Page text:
During my week in Barbados, I got all caught up on the adventures of Exit Only as they crossed the Atlantic. I spent quality time with David exploring the island using the local bus system. Talk about funky buses!! We had an ear-drum blowing adventure riding the bus up the west coast of Barbados. The music was sooooo loud!
We whizzed by huge four star resorts where they say celebrities like Hugh Grant and Charlie Sheen stay. Alas, we had no luck with star sightings. I think I even heard that Tiger Woods got married in Barbados.
Taking long walks on the beach was fantastic. It’s just an amazing feeling to have the sand between your toes. We snorkeled on a wrecked tug boat that was covered with coral and inhabited by hundreds of colorful fish who liked to nibble on your fingers. And I became the star of feature “snorkel-cam” video which may end up on the website. David figured out how to rig the camera through an underwater viewer to get some footage of the wreck. Let’s just say the director was rather demanding ... could you do that dive again?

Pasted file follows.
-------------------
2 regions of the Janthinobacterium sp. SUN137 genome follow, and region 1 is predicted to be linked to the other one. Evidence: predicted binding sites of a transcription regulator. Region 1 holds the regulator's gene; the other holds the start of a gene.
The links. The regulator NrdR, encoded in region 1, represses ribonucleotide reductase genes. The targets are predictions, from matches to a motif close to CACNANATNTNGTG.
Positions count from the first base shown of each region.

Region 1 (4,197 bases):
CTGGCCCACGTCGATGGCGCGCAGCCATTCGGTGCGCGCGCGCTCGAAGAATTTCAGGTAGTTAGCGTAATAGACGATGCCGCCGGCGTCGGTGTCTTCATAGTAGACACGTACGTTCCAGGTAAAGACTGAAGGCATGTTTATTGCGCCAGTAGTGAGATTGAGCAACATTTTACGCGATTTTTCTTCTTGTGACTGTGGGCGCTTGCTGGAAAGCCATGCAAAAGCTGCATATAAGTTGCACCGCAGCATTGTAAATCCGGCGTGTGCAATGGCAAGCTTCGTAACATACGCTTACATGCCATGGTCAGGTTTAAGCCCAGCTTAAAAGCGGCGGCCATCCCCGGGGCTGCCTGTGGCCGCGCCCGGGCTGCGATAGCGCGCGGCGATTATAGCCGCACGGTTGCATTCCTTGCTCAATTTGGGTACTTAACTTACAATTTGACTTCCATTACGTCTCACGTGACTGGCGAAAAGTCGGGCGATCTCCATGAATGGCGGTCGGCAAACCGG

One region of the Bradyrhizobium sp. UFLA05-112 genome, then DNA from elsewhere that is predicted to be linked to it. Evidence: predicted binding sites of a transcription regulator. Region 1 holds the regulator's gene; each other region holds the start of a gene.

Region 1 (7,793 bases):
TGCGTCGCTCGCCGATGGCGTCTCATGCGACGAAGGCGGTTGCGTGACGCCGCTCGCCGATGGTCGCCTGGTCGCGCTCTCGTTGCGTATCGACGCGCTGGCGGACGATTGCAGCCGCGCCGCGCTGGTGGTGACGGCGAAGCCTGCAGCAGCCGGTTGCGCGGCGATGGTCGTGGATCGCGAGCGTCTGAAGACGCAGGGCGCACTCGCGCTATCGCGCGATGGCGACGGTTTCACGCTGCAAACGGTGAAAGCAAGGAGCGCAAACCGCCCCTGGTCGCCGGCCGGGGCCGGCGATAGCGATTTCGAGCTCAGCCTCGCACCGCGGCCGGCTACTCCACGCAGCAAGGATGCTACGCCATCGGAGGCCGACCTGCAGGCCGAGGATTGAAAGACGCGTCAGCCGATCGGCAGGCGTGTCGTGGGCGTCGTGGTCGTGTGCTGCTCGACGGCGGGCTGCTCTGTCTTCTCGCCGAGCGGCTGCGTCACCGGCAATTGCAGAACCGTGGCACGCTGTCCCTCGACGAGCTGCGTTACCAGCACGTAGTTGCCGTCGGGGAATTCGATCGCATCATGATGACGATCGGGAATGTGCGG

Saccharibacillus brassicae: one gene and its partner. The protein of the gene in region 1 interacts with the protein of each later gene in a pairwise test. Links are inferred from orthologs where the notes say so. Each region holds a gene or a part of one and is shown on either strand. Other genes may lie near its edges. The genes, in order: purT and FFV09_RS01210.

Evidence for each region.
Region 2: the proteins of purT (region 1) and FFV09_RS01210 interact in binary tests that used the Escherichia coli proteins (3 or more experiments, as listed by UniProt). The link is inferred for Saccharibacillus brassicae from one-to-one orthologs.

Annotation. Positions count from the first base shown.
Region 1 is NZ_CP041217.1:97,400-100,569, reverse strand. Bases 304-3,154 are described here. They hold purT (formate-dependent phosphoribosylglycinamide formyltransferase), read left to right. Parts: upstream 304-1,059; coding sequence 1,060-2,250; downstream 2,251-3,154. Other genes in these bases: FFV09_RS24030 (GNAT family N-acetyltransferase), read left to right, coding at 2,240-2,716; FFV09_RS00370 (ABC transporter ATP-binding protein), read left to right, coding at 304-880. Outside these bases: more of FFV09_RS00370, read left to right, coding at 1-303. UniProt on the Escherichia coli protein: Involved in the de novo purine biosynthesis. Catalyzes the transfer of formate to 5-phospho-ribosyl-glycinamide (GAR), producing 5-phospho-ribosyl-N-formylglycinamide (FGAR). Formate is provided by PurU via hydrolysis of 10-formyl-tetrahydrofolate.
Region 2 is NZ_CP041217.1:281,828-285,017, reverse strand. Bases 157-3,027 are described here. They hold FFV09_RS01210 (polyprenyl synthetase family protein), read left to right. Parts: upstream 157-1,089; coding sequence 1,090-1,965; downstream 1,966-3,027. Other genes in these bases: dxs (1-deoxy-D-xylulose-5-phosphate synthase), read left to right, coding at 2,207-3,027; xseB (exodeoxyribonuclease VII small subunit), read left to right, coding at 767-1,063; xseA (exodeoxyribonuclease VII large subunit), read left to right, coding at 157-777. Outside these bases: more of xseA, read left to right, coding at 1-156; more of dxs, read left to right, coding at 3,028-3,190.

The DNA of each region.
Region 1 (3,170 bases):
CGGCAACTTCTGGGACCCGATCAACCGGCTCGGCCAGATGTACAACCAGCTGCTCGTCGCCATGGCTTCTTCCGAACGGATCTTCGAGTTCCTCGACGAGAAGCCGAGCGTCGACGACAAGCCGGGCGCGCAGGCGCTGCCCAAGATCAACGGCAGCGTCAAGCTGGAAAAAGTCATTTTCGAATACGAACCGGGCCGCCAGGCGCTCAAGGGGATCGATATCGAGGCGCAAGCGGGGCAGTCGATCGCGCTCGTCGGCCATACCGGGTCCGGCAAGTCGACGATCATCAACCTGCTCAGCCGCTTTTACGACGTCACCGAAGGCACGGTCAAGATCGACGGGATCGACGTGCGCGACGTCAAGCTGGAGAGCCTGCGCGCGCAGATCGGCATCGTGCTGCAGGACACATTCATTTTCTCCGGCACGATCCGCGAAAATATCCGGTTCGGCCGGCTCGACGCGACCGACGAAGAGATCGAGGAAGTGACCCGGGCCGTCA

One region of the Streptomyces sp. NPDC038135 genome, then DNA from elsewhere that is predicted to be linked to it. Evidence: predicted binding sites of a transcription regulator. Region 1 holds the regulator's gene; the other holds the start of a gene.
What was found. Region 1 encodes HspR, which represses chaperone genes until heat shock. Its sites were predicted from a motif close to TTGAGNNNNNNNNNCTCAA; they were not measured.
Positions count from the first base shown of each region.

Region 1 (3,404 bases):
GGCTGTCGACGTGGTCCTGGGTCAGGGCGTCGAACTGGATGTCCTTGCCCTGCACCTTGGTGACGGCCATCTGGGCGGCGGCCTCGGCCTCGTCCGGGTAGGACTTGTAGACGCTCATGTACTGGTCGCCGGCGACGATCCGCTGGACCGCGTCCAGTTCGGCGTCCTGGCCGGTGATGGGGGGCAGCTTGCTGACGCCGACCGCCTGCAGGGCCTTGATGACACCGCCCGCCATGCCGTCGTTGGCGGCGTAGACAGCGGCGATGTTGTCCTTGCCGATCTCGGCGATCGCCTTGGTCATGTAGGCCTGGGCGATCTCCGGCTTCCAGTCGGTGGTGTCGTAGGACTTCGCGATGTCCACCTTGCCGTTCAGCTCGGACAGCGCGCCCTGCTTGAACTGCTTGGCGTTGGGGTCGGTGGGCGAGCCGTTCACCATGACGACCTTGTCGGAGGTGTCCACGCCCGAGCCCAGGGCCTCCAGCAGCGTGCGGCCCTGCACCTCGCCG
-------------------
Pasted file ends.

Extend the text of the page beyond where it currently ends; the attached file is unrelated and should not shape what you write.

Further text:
We visited the local market which sold fresh produce such as tarot root, pumpkin, bananas, and yams. And finally, there was boat work to be done, such as “jerry-jugging” fresh water from the yacht club to the boat, securing all the cans of diet coke that were available on the island, and doing laundry on the bow of the boat. The yachtie lifestyle never ends!

I had a great time and oh how I am looking forward to my next visit! My Barbados adventure ended all too soon. Seven days flew by so quickly. It was really tough leaving David behind. But it was time to head back to the US for work.
I will be visiting Exit Only in Trinidad for Carnival, so stick around for the coming adventure. Now it’s just a matter of toughing out the cold for the next few weeks!!



Bridgetown Waterfront

Weekend Market